“In written responses to our report, Defense and USAID concurred with the recommendation that a comprehensive plan should be developed; State asserted that a comprehensive plan existed; the NSC provided no comments; while the Office of the Director of National Intelligence and the National Counterterrorism Center stated that plans to combat terrorism exist. During a May 20, 2008, hearing before the Senate Foreign Relations Committee, the Deputy Secretary of State also indicated plans exist for a variety of efforts underway to assist Pakistan in combating terrorism, but he acknowledged that more can be done to integrate plans to focus on the threat along the Afghanistan-Pakistan border. The Deputy Secretary of State also indicated that efforts were underway to revisit the U.S. plans to focus on the key components suggested in our April 2008 report. The Office of the Director of National Intelligence noted in an August 2008 response to our request for a status update on the development of a comprehensive plan that it continues to disagree that the United States lacks plans to combat terrorism in Pakistan’s FATA. The Director also noted that the United States has a multi-faceted strategy, with short- and long-term elements to increase the capability of Pakistani security forces to confront terrorist groups. We do not assert that the United States lacks individual plans; rather, we did not find nor were we provided a comprehensive plan that integrated the combined capabilities of Defense, State, USAID, the intelligence community, and others, and included key components we called for in our report to meet U.S. national security goals in Pakistan. As of January 2009, neither the National Security Council, the National Counterterrorism Center, nor Defense, State, or USAID has produced for our review an integrated comprehensive plan as recommended in our April 2008 report….”
Apparently, “the adults” that were supposed to be overseeing the new Obama Administration are nowhere to be found as yet…
History’s variation on old themes is playing, louder and louder. This invasion sure feels like South Vietnam’s disastrous 1971 invasion of Laos; again egged on by the United States.
Lowlanders always have difficulty in controlling mountain folks. Fighting for ones home will be even more intense when the invaders are identified as puppets of foreign infidels.
Wars fought on the cheap never end. Only total wars end in surrender. Sri Lanka’s Tamil rebellion has ended for now after Sinhalese seized control of the entire island.
To seize control of the Hindu Kush Mountains will require the total commitment of the Pakistan and its people; just as doubtful, as the Military Draft and Taxes needed for the United States to seize control of Afghanistan.
To quote the epigraph from Winston Churchill’s History of the Second World War:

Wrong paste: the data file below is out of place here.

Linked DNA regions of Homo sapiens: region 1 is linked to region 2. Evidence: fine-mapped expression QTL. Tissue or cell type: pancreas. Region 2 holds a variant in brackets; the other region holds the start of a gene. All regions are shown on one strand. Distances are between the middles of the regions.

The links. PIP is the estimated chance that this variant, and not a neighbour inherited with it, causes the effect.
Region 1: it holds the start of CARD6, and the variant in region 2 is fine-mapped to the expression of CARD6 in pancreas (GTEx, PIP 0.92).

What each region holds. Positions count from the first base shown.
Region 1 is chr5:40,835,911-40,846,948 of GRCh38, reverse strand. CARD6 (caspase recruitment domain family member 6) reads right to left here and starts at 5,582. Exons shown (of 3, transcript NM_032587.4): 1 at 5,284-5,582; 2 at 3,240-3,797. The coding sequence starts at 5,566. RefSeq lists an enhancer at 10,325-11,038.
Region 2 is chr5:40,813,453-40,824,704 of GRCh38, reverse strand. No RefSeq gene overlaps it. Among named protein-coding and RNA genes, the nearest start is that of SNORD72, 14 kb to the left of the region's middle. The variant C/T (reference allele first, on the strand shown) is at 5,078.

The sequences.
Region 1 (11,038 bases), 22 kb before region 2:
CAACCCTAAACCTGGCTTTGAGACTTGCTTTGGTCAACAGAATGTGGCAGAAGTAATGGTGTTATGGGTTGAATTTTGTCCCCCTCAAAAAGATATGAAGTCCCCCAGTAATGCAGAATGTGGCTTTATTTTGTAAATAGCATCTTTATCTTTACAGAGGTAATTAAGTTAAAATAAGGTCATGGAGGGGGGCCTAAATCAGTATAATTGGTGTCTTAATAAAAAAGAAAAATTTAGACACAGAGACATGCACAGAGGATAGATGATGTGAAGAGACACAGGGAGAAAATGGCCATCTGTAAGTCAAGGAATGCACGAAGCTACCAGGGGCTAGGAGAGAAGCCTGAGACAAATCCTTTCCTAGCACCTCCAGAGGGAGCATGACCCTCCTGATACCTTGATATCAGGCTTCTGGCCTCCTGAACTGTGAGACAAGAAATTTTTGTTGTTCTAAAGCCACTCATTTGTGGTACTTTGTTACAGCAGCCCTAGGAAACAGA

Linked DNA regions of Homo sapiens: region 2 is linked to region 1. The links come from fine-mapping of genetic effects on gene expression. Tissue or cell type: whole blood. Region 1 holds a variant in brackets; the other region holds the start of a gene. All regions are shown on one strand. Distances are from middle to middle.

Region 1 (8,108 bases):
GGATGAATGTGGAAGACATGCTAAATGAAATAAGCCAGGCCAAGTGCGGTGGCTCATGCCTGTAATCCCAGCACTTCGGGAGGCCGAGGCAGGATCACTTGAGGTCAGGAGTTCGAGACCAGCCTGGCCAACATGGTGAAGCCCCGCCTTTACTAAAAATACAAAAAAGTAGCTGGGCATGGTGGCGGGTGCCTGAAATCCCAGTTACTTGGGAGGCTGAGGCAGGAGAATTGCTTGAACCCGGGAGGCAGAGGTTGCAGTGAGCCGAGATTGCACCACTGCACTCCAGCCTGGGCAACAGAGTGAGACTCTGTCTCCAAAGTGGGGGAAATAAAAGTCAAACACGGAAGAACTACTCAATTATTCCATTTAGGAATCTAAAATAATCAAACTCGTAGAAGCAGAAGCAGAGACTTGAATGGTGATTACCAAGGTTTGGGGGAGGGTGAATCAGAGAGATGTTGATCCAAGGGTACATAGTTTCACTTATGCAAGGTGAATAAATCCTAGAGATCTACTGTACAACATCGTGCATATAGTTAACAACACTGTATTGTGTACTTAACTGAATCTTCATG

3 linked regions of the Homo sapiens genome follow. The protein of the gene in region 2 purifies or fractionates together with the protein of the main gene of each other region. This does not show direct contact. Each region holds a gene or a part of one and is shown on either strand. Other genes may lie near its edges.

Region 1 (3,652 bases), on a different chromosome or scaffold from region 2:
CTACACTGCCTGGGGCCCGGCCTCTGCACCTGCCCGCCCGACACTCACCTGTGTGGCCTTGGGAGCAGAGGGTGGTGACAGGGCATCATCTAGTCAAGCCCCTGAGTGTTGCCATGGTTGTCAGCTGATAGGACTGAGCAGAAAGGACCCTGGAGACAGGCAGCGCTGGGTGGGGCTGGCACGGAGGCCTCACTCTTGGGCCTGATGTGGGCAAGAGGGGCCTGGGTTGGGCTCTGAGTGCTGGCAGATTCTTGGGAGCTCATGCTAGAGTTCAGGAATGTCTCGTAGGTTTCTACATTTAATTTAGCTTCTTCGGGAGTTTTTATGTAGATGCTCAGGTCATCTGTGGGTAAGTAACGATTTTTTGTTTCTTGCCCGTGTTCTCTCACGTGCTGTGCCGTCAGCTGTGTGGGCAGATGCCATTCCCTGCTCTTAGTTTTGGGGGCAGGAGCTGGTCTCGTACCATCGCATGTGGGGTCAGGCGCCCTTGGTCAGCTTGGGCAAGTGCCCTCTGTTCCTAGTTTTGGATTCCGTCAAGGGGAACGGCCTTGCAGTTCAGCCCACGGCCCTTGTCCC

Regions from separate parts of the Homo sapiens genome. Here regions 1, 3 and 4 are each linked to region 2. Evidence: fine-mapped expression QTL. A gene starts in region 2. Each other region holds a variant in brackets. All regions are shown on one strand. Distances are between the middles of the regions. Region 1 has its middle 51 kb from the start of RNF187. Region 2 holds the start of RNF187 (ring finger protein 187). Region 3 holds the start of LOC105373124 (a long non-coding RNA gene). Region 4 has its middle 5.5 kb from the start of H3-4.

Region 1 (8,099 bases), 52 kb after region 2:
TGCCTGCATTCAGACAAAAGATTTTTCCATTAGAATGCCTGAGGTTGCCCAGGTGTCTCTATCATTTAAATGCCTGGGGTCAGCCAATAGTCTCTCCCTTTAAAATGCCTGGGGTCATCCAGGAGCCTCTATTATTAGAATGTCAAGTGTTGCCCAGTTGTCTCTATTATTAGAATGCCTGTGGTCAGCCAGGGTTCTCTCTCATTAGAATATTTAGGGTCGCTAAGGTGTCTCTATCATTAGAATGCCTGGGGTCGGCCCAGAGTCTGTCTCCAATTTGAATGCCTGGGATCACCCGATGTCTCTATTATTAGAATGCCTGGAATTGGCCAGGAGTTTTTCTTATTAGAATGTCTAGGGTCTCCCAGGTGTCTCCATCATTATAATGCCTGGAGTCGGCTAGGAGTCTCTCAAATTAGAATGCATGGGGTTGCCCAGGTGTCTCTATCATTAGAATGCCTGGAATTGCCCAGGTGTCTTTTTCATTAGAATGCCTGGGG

In War: Resolution
In Defeat: Defiance
In Victory: Magnanimity
In Peace: Good Will
The U.S. of course had a major role in starting this useless campaign. Guess why Kerry and Petraeus are now in Islamabad.
I studied the area a bit – the campaign will be lost. Only three access roads all leading through massive canyons and prone to IED attacks and fire from the surrounding mountains.
No way the Pakistan army can go in there without a much bigger campaign including division size airdrops and by taking massive losses. Even then – long-term they would not be able to stay there against the will of the locals.
Up to now, in the last 30 years, of USA involvement in ME land it doth appear that the blowback from “well thought out strategies” was always greater then the precived advantage. This applies to Iran [1953 and 1979], Sadam [ CIA promoted entity] Hazzbullah, Hamas, arming the afgans against the USSR, various “plans” for Somalia and Lebanon, and the list goes on!!!
So inquiring minds are wondering when and what will be the blowback of USa insistance that Pakistan attack PASHTUN HOMELAND [Afganistan Pakistan through the druard [??] line, when there are 42 or so million erxtremely independent Pashtun, all armed? [The side Q is of course, the perception in Pakistan that the USA has the famous nuclear deal with India [do not know it is complete or only in way]. An added reason for blowback.
This operation is going to force members of the Pakistani military to choose sides for good. My guess is the side they will choose is that of the military coup and thereby lapse into live and let live with Taliban and AQ until those groups decide time is right to play for keeps and the Islamic Bomb. Time will tell.
When you fight for your country, you have no place to run
I’ve never paid too much attention to Pakistan, but I’ve been reading “Three Cups of Tea” and I don’t think this is going to go well for the Army. You just can’t whip up Pakistani nationalism. Here, it is easy, there, not so much, too tribal. I may be wrong…
¿Dónde está el Señor Holbrooke?
We are told that a nuclear armed Iran is dangerous and looming around the corner. Well both could be true say in 2-5 yrs, but a nuclear ICBM armed “Waziristan” is much more dangerous I say and is running towards us at full speed. If things go awry are we (NATO) prepared for such a scenario?